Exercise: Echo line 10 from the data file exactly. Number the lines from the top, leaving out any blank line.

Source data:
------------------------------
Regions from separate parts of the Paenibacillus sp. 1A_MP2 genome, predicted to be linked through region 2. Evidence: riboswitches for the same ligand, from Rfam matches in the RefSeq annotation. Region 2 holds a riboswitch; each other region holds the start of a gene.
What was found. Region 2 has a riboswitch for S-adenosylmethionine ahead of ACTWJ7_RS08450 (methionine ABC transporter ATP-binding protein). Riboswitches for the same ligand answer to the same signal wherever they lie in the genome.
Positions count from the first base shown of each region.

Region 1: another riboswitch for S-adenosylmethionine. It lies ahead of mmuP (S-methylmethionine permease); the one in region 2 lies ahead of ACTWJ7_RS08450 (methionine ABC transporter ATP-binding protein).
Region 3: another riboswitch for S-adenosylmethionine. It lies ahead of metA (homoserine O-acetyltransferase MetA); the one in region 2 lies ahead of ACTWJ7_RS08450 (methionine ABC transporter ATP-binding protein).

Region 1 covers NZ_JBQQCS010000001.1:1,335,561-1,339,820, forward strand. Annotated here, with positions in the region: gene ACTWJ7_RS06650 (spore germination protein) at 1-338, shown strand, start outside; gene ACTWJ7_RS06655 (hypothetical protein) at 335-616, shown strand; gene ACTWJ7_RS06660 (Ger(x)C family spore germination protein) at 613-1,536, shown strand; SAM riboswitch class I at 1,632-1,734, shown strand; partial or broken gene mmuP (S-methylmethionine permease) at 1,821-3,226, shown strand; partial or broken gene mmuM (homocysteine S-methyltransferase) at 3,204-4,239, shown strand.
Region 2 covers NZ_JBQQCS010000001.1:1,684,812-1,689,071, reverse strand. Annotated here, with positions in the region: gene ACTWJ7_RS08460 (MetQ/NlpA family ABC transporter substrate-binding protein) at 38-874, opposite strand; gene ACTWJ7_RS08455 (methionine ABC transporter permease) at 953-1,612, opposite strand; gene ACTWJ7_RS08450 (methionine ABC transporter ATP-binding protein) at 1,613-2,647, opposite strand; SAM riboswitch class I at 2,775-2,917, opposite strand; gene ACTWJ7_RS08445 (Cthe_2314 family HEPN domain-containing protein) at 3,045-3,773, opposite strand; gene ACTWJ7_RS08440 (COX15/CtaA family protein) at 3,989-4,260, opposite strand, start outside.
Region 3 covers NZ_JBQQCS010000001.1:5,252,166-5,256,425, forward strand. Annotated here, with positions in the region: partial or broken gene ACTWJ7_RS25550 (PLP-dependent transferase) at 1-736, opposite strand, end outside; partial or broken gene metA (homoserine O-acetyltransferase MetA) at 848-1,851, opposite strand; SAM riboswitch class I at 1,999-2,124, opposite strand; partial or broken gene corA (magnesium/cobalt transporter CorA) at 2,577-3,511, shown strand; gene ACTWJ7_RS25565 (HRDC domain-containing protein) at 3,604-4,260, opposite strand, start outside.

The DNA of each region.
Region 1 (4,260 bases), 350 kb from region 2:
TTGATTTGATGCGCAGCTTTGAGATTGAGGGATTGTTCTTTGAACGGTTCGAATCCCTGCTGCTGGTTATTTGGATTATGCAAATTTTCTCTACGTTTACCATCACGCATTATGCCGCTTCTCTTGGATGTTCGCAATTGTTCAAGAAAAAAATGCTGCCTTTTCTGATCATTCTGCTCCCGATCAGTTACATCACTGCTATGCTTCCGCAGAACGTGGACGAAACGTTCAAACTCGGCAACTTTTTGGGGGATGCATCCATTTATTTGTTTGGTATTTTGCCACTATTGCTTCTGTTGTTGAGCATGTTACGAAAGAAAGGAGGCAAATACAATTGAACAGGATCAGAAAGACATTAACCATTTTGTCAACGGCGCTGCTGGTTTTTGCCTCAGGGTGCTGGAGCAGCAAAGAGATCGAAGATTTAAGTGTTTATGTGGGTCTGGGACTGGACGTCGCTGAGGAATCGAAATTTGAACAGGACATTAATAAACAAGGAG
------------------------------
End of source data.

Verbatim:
Region 1 (4,260 bases), 350 kb from region 2: